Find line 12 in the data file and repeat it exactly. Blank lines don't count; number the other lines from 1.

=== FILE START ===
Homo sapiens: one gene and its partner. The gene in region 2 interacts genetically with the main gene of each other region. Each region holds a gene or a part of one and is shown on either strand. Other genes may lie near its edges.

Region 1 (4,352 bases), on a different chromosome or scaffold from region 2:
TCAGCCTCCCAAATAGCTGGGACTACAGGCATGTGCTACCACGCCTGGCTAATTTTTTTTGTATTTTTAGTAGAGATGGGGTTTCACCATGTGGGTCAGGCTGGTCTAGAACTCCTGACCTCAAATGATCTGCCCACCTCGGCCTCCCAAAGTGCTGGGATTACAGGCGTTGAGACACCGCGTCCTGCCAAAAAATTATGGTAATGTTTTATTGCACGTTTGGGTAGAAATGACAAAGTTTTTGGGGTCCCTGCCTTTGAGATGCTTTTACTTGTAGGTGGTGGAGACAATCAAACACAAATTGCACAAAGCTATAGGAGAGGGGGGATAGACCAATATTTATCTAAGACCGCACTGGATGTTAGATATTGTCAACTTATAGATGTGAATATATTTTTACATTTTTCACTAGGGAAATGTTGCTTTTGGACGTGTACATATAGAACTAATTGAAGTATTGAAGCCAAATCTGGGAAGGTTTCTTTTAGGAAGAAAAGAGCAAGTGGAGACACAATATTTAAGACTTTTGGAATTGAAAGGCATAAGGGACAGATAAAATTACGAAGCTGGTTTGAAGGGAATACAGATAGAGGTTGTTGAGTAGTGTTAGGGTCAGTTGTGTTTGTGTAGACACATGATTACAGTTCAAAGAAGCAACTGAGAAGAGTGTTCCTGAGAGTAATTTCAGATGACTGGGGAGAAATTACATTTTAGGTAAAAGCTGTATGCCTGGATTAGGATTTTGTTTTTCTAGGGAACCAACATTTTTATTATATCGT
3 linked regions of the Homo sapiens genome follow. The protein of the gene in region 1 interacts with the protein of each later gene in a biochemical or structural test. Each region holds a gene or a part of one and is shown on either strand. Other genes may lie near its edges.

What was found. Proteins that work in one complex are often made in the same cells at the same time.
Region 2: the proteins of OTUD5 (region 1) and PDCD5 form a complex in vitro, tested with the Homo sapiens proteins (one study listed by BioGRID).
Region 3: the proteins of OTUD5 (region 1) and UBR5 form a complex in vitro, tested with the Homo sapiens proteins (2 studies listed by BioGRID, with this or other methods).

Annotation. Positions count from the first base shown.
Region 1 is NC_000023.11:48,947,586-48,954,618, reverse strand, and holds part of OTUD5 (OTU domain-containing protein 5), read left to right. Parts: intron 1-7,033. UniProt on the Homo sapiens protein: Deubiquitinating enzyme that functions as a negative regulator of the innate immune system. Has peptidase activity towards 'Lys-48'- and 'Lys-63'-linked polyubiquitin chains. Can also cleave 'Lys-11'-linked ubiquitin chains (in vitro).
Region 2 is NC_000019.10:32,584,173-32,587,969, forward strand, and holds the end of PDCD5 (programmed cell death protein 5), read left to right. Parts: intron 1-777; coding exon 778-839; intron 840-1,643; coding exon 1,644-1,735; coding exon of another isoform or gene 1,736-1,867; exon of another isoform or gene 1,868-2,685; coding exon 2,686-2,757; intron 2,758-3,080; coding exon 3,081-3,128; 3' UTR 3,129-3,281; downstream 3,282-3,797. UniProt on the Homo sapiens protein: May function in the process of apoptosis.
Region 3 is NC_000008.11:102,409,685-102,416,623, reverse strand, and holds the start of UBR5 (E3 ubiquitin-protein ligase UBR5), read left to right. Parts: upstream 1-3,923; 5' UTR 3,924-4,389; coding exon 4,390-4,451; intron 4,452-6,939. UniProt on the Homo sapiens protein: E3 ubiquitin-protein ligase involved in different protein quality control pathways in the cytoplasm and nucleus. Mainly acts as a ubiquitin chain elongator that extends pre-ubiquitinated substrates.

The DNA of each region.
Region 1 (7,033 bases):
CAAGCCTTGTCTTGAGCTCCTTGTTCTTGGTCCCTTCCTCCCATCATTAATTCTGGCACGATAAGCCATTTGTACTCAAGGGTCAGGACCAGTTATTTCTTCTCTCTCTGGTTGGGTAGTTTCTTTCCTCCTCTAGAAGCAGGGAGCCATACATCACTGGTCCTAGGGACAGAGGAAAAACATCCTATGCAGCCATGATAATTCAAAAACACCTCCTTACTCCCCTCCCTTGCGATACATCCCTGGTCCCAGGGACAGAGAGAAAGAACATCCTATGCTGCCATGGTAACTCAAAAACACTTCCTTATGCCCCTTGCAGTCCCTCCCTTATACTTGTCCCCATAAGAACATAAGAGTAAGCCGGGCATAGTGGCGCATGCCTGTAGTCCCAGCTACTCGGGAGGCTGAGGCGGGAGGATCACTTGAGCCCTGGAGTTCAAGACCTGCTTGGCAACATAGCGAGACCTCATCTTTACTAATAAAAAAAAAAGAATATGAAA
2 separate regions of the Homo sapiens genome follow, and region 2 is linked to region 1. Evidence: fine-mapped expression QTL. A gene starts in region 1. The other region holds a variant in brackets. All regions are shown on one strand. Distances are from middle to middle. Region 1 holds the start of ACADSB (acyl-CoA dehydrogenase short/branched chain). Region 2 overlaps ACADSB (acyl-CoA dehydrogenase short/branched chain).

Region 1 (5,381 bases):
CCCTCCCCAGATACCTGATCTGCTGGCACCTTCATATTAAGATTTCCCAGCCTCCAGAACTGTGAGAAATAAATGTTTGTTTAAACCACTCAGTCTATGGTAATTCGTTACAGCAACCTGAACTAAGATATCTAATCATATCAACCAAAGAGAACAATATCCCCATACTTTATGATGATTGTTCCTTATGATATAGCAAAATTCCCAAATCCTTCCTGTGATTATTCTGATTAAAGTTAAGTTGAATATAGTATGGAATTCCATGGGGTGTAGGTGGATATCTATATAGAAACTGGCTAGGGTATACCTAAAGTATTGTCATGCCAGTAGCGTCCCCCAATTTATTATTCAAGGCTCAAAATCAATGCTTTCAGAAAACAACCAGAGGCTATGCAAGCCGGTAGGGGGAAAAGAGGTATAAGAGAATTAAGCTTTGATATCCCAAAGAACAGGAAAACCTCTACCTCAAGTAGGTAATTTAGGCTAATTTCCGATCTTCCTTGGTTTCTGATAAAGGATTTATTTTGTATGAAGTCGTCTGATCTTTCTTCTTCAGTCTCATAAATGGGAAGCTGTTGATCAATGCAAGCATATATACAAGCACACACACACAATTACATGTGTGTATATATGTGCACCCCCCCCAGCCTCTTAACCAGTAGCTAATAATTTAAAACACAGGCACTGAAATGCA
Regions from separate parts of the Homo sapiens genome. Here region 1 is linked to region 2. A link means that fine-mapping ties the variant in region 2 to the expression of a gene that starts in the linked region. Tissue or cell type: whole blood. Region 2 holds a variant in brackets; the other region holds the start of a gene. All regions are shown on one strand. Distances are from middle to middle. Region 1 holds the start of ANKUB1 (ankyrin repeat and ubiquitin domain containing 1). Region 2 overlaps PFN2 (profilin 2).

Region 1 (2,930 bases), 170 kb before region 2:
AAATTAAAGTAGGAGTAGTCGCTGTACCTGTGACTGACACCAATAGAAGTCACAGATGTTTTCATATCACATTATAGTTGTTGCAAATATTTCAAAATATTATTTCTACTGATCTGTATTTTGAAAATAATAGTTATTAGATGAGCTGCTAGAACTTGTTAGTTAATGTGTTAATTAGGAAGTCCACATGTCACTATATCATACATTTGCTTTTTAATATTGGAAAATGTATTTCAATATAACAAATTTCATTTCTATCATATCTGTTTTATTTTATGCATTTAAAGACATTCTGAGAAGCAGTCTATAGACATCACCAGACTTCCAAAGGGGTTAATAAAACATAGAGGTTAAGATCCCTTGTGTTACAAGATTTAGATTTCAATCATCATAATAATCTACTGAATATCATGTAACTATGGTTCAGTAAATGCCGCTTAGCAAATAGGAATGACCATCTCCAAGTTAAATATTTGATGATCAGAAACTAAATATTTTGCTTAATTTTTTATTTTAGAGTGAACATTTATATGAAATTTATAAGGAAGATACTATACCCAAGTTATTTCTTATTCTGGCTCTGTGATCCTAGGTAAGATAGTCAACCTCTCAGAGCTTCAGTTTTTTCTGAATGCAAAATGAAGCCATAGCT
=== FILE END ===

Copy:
The DNA of each region.